It is often said that arbitration does not exist in a vacuum. Arbitration, in its inherent nature as a dispute resolution mechanism, can only effectively function through a well-established legal system and its corresponding judiciary. One of the most common examples of the interaction between arbitration and litigation is through parallel proceedings before national courts.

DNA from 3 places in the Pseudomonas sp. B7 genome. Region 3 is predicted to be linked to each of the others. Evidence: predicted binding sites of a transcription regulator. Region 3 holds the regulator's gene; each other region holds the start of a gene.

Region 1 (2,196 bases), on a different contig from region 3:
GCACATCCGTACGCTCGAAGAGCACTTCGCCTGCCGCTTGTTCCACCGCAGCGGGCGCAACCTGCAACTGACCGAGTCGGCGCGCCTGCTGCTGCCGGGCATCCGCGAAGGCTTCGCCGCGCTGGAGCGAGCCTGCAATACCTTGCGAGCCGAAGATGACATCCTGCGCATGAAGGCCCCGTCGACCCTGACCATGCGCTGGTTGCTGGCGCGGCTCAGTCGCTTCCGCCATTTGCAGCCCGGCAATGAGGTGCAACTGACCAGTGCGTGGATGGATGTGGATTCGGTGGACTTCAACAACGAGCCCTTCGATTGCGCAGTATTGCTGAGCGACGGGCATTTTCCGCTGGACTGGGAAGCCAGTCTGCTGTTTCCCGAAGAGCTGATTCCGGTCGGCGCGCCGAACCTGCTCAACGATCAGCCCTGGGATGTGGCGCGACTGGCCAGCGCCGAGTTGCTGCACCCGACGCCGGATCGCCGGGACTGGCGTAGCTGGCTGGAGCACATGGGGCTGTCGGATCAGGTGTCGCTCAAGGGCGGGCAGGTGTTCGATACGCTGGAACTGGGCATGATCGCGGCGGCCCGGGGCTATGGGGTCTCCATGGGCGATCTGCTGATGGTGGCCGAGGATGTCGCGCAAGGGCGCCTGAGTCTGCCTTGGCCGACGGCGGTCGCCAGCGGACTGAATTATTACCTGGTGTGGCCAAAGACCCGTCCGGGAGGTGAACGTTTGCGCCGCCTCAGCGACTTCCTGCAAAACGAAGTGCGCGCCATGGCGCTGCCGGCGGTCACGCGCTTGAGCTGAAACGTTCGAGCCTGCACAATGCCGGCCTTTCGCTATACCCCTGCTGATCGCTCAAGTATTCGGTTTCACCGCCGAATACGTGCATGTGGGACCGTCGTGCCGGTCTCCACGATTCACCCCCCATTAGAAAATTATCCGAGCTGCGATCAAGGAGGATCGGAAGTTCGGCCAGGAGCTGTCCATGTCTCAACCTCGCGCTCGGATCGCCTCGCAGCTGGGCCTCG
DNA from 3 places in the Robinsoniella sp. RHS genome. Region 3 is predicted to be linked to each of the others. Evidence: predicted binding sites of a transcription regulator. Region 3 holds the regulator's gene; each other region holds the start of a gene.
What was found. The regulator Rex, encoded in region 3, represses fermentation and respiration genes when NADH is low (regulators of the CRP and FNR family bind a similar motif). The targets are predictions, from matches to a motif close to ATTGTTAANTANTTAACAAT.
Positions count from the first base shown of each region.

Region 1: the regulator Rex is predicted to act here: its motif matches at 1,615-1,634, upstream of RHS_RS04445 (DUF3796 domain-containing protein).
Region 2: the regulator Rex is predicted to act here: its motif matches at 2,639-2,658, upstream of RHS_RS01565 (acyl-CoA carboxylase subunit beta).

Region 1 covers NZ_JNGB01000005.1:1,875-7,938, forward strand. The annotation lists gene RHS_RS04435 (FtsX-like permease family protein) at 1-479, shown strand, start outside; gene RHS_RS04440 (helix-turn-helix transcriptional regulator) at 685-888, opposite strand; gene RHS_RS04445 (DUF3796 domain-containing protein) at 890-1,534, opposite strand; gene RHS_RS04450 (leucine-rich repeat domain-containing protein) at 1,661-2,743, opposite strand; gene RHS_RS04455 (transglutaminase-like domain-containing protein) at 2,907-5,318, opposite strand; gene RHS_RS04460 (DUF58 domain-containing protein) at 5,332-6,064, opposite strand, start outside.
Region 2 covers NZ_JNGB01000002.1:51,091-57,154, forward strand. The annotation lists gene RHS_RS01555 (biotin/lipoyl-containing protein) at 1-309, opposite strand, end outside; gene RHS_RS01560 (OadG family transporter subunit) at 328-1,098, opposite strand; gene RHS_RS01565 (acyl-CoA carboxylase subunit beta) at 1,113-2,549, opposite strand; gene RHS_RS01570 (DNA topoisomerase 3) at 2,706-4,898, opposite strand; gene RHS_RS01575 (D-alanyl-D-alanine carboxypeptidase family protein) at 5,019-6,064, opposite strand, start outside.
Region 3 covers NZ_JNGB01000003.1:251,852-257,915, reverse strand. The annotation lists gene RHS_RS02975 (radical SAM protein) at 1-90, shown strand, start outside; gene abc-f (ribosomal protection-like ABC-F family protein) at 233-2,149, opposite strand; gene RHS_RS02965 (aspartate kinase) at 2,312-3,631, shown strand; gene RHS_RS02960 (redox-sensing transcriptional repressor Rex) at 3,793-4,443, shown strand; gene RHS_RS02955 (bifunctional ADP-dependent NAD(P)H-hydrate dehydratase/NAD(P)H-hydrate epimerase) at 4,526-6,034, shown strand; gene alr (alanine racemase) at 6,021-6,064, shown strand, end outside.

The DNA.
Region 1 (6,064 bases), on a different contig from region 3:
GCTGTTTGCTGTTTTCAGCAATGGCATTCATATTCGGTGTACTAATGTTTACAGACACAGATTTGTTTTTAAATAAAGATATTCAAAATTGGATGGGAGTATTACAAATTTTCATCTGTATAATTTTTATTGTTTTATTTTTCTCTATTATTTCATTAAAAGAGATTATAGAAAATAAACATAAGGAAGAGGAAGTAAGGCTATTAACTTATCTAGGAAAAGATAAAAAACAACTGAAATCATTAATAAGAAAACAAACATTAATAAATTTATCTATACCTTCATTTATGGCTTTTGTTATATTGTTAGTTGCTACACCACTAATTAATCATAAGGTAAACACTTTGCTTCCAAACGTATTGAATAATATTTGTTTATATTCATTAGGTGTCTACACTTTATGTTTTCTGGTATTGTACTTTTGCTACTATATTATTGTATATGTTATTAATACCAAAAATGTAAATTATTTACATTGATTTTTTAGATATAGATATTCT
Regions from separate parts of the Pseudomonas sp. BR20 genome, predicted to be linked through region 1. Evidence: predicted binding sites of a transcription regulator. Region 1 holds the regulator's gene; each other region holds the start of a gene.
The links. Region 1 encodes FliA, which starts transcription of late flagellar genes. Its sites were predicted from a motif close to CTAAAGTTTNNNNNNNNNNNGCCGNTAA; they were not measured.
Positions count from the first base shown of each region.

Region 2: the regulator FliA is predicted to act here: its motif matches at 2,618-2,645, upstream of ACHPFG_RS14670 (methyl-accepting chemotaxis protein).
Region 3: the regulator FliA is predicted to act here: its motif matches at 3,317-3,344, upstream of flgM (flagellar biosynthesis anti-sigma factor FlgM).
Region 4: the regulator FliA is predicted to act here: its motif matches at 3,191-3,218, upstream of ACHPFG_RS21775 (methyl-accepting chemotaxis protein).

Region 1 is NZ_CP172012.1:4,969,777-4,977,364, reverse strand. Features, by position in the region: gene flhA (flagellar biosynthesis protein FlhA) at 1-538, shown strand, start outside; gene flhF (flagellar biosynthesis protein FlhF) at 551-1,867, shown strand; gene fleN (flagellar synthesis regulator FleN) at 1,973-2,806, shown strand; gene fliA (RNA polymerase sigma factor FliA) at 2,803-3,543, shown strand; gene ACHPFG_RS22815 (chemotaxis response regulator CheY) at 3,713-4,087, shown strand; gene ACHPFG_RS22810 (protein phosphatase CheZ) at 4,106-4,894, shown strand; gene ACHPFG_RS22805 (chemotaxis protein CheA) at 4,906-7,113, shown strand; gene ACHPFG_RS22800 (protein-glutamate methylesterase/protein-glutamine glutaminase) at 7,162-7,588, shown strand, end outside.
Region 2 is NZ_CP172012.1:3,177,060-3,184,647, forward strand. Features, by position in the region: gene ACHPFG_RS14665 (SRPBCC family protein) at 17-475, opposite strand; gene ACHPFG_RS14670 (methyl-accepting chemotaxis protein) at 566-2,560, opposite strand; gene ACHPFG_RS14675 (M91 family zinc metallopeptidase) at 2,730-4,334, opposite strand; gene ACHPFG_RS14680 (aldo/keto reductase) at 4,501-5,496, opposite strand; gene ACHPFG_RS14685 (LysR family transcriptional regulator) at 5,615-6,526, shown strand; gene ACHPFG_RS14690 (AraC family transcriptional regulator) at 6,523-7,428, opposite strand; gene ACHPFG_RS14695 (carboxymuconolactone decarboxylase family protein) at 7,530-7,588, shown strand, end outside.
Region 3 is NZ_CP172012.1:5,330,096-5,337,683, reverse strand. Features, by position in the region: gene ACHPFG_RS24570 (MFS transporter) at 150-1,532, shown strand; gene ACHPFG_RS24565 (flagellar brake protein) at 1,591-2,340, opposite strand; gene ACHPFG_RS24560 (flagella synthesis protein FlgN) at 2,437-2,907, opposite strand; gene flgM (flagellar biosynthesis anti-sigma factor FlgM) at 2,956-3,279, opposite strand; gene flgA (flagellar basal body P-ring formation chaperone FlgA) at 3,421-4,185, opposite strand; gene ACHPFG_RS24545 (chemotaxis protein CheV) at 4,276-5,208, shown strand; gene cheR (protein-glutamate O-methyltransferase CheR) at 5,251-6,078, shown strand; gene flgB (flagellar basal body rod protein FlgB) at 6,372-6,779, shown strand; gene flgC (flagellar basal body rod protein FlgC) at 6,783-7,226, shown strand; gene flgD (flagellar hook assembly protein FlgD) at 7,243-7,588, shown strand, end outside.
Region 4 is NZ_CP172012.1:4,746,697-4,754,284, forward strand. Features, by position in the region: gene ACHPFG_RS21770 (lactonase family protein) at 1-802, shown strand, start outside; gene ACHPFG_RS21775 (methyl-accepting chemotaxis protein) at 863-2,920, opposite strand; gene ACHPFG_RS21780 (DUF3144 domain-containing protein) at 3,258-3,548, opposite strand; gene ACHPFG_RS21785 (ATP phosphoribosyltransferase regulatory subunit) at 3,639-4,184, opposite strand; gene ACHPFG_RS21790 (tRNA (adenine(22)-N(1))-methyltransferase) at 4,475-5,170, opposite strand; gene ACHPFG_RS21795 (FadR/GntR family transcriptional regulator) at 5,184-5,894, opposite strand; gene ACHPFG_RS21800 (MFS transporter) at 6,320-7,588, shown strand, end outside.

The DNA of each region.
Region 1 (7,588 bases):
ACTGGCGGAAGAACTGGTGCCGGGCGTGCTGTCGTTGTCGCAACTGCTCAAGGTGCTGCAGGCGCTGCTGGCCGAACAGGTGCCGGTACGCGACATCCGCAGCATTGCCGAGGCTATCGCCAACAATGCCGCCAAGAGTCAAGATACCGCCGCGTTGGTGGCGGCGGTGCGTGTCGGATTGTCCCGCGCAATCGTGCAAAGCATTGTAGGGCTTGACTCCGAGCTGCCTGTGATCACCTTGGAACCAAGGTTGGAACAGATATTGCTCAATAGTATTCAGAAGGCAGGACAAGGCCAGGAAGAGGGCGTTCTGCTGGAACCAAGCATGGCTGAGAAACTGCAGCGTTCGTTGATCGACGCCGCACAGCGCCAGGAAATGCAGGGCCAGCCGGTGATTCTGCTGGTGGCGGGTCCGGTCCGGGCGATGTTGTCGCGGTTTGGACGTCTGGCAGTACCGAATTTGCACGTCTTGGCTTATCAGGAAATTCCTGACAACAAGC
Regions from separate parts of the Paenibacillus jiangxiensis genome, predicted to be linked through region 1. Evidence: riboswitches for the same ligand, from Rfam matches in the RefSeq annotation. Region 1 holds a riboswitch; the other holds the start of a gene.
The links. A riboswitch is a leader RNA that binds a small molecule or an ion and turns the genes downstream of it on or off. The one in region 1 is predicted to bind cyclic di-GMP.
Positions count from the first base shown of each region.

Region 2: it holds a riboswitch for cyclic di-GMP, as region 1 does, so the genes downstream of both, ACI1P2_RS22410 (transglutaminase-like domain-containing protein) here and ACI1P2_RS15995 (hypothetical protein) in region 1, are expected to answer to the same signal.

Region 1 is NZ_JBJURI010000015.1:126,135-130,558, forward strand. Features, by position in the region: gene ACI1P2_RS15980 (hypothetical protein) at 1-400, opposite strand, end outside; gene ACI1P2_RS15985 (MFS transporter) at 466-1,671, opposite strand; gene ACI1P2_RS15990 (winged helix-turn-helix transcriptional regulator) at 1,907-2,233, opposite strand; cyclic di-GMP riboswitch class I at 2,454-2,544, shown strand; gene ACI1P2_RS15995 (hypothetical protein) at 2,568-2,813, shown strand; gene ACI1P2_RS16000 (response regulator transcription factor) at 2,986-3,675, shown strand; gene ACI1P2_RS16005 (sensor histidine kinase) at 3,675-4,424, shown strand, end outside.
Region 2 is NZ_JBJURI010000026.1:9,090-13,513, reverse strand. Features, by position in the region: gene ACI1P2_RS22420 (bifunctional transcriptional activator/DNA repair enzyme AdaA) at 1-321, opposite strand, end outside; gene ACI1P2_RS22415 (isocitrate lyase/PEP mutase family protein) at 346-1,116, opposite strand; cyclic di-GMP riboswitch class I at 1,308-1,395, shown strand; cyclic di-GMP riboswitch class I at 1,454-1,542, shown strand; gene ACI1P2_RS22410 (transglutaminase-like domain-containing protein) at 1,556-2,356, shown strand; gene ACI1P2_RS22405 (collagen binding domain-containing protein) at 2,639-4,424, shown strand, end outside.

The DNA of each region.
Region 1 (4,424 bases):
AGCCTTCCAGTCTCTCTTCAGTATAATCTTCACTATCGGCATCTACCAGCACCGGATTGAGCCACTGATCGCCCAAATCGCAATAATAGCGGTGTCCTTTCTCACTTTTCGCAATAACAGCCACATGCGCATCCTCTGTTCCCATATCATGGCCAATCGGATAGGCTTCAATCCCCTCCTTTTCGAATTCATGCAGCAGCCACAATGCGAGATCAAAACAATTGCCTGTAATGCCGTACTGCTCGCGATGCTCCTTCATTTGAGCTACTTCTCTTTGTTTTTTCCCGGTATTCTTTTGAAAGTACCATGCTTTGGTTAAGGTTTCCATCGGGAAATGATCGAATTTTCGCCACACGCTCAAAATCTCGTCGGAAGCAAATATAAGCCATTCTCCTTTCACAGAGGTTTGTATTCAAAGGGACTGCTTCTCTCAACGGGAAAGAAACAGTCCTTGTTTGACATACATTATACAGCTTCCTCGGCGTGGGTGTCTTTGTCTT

Parallel proceedings are independent proceedings which are initiated by one of the parties to arbitration, or sometimes even a third-party, before a local judicial authority after arbitration proceedings have commenced and up until the issuance of the final award. The subject matter of the parallel proceedings relates mainly to the procedural issues arising out of the existing arbitration proceedings. However, these proceedings, by nature, retrieve part of the dispute back to the system of national courts although the initial will of the parties was to resolve the dispute through arbitration, outside the conventional national courts system.